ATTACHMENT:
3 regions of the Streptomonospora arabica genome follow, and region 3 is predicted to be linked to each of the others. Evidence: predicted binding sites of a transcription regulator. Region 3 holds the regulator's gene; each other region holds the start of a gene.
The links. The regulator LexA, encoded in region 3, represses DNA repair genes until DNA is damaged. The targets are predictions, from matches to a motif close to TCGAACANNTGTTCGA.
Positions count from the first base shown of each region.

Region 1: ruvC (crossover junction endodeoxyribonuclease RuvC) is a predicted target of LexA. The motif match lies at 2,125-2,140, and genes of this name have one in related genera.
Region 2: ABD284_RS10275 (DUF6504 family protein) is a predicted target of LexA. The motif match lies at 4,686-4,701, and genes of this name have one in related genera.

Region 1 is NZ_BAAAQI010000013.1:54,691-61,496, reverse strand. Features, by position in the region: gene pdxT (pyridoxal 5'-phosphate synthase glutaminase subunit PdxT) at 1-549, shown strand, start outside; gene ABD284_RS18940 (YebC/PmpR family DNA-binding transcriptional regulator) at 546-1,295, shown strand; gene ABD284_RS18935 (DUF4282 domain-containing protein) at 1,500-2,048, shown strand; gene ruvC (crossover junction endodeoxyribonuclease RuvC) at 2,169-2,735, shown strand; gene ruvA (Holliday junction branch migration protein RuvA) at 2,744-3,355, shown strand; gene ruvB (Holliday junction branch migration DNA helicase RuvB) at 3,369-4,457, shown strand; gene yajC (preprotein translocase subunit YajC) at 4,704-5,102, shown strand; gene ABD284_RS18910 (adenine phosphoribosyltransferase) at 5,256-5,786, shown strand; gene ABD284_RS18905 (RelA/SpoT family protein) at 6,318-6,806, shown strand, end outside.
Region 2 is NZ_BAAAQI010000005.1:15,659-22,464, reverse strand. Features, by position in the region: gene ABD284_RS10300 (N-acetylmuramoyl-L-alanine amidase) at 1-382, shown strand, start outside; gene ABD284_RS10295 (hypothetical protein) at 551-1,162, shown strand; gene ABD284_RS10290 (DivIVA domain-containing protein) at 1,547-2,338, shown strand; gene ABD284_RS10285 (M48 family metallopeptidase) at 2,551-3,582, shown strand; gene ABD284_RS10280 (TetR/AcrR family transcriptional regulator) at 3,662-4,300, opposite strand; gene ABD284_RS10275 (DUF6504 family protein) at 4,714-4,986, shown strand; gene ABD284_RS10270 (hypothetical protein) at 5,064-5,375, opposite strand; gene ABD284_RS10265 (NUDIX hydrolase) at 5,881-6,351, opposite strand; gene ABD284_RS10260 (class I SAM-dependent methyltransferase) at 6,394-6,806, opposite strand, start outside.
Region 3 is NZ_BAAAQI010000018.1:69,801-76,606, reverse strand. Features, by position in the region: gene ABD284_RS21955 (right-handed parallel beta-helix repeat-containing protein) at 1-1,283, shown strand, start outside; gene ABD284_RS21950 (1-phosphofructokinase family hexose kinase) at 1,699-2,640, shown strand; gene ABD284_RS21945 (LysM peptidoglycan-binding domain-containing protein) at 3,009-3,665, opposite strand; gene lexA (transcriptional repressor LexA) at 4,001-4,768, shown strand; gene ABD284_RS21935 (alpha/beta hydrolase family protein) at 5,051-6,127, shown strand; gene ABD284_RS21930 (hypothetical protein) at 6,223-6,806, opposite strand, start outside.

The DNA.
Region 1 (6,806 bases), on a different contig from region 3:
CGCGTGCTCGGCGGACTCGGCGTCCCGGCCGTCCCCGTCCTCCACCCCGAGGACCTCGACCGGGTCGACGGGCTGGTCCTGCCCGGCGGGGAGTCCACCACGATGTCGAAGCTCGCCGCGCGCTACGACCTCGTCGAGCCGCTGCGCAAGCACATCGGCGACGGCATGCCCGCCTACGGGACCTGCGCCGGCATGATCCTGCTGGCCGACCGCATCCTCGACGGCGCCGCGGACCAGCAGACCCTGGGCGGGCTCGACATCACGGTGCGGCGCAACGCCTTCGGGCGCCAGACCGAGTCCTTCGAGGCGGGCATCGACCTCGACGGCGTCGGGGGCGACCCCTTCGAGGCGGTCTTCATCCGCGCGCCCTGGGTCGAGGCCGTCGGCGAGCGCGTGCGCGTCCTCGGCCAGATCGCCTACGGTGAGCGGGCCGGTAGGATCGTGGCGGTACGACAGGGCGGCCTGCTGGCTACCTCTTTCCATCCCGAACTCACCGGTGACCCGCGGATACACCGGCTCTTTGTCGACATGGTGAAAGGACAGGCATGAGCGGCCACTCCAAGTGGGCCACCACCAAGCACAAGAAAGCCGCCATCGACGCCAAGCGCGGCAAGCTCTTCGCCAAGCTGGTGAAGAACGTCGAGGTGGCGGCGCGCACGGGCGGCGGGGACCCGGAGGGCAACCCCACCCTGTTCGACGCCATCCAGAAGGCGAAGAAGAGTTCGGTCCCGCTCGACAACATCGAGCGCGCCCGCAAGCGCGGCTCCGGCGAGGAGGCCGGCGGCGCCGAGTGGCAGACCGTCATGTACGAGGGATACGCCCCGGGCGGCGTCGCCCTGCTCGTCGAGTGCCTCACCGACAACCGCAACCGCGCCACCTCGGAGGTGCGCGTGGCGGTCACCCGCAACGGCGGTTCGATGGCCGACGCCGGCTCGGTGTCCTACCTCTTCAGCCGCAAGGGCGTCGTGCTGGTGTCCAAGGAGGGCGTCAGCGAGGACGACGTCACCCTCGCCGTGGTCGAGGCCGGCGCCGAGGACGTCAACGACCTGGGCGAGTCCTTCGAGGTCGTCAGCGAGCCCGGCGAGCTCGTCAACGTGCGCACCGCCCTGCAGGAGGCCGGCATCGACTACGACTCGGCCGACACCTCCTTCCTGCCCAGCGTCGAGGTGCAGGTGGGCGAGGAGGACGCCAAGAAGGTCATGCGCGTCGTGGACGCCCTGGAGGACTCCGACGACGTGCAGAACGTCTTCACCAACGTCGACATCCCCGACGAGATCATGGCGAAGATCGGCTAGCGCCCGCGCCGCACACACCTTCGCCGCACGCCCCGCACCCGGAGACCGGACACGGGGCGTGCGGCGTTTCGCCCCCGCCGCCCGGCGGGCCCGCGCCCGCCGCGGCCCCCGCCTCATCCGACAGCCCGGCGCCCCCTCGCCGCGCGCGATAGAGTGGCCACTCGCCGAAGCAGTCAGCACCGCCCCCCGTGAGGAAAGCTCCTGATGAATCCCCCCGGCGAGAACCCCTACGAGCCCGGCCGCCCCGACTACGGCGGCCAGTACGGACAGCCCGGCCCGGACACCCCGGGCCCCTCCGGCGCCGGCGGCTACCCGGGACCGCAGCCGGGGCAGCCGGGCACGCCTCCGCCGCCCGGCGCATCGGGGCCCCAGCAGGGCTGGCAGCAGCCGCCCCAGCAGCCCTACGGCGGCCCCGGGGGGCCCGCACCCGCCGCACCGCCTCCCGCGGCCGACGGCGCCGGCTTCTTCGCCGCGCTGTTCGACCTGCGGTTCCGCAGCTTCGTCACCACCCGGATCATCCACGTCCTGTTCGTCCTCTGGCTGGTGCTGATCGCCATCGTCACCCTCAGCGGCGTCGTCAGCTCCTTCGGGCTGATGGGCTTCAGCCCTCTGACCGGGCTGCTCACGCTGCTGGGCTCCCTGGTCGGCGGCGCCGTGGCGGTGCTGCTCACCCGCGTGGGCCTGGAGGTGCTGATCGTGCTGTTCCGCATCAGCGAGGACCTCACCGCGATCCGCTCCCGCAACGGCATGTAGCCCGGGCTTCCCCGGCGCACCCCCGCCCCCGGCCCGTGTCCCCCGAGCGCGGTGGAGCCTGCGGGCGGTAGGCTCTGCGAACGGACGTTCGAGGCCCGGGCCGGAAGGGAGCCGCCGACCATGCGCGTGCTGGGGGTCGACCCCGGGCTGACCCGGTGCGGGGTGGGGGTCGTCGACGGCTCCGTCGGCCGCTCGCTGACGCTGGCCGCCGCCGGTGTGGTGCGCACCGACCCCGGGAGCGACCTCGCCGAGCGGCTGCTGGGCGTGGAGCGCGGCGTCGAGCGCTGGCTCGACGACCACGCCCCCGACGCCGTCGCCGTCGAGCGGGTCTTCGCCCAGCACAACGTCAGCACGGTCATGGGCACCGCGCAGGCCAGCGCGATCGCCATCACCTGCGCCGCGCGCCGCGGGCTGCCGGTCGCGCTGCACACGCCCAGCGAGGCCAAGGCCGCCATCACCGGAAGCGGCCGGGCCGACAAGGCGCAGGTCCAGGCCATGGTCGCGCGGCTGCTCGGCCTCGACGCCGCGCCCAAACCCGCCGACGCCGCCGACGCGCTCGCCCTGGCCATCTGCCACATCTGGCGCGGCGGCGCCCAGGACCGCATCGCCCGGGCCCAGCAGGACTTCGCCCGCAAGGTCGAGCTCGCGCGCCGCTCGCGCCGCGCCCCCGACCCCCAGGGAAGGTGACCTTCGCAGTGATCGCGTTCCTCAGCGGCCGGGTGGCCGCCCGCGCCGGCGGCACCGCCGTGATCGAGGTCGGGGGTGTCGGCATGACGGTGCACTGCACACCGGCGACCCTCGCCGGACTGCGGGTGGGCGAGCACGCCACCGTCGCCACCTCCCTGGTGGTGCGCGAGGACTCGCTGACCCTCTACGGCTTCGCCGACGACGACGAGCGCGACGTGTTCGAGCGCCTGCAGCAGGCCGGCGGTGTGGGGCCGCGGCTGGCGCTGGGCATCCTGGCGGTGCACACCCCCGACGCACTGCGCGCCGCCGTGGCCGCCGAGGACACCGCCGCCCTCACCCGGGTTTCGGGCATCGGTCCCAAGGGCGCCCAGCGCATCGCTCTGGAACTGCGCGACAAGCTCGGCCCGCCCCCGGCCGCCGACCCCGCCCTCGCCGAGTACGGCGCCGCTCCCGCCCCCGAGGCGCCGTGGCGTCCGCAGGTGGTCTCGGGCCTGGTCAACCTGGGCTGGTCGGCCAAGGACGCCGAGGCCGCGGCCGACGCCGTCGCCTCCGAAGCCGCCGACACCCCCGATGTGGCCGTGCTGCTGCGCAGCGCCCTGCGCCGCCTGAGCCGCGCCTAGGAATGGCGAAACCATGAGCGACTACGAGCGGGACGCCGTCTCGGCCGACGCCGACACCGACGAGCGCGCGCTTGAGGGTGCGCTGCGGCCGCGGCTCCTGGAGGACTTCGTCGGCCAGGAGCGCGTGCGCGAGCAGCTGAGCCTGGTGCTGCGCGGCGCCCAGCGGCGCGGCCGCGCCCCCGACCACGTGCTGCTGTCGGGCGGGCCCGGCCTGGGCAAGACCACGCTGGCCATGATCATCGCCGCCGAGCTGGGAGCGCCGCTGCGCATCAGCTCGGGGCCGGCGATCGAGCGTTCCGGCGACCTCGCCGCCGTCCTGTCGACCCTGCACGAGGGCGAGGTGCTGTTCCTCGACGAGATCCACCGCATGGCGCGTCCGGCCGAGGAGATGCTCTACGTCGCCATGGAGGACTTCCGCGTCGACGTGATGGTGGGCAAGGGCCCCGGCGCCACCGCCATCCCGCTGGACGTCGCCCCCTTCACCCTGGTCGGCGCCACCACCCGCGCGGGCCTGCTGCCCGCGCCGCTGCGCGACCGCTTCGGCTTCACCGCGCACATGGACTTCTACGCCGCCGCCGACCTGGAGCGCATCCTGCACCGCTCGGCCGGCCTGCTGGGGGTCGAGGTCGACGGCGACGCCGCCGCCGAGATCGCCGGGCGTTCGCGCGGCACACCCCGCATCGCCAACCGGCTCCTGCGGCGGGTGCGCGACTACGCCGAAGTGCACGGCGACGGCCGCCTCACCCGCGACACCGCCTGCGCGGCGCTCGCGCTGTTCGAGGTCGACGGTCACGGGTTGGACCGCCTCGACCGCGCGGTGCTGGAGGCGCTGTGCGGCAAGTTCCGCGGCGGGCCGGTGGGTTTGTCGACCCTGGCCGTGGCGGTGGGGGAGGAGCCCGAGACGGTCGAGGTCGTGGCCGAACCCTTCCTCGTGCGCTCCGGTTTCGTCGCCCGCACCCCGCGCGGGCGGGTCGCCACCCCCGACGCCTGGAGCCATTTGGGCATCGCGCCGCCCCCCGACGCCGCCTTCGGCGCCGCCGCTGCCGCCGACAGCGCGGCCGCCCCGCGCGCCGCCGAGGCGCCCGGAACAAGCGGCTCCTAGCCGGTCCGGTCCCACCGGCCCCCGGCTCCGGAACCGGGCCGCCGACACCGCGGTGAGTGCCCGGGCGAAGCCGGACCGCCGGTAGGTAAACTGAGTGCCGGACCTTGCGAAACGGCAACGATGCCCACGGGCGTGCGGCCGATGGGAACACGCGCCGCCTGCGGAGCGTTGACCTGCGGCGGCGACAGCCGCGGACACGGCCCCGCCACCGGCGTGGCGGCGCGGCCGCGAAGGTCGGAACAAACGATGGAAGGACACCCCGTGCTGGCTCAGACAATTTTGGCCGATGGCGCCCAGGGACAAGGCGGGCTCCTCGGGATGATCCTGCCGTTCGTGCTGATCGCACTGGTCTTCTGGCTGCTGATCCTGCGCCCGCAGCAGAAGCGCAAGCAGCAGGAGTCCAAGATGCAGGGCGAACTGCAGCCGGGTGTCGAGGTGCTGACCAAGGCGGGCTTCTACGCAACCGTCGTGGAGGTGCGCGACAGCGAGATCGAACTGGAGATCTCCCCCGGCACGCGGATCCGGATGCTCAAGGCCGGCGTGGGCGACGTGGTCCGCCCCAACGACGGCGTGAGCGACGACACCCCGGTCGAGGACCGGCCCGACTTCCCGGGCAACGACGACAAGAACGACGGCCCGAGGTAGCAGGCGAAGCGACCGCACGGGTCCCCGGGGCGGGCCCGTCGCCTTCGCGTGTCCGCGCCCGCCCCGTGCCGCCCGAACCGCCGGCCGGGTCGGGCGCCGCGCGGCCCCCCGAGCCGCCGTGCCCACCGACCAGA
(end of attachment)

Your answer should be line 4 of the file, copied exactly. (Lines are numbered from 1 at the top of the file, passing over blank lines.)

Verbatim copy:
Region 1: ruvC (crossover junction endodeoxyribonuclease RuvC) is a predicted target of LexA. The motif match lies at 2,125-2,140, and genes of this name have one in related genera.